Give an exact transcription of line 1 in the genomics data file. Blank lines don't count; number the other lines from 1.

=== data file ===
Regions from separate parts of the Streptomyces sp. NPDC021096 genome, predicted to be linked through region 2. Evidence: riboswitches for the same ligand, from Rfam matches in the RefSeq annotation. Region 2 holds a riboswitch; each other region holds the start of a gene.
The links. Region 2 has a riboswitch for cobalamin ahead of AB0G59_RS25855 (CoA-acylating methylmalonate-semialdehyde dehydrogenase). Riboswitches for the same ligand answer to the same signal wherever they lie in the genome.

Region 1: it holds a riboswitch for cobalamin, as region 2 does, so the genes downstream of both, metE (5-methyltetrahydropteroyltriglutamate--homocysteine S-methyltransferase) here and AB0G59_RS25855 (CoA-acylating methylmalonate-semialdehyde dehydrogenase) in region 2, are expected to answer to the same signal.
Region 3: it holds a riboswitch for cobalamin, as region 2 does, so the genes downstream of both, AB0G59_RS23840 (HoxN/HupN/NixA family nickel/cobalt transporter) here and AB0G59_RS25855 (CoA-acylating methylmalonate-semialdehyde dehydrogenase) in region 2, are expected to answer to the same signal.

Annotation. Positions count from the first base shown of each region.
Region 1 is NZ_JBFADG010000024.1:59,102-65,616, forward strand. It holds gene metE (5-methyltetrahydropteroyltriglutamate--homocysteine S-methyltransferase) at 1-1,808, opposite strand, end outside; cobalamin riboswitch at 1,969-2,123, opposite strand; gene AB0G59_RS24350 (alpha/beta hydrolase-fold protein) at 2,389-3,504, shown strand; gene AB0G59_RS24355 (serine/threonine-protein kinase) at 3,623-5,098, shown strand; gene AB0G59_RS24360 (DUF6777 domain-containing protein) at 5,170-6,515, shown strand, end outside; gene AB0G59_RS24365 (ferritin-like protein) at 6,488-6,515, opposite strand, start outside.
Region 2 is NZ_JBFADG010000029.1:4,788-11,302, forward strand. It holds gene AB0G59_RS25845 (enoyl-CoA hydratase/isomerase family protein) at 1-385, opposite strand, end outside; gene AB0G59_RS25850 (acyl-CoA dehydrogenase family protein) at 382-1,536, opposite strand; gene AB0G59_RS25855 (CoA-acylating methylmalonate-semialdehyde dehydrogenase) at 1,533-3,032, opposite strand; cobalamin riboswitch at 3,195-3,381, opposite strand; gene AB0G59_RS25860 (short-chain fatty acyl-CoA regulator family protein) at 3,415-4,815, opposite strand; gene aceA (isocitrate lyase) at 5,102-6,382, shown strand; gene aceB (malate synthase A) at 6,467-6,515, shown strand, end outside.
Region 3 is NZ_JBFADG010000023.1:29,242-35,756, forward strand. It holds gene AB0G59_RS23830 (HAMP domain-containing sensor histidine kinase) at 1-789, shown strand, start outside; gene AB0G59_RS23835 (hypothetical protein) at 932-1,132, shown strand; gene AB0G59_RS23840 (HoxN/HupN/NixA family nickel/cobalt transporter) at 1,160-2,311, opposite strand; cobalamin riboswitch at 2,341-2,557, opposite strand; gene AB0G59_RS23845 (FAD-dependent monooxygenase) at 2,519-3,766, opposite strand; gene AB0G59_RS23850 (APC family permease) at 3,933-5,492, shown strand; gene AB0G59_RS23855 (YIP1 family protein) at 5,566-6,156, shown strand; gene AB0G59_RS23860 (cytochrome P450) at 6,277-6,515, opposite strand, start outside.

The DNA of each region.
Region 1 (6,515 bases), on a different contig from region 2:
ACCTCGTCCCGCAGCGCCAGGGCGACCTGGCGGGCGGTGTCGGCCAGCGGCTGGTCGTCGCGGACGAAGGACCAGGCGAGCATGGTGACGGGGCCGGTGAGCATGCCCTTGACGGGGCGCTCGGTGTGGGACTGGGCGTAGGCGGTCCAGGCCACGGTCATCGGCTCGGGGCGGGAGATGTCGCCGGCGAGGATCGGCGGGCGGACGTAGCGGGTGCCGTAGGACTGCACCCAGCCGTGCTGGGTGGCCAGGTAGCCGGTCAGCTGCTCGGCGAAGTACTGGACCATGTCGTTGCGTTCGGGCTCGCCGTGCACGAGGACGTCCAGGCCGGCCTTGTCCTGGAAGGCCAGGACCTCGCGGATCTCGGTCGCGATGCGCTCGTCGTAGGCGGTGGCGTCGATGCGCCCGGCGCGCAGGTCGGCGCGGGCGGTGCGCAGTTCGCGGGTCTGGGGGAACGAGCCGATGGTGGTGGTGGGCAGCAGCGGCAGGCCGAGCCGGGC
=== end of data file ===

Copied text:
Regions from separate parts of the Streptomyces sp. NPDC021096 genome, predicted to be linked through region 2. Evidence: riboswitches for the same ligand, from Rfam matches in the RefSeq annotation. Region 2 holds a riboswitch; each other region holds the start of a gene.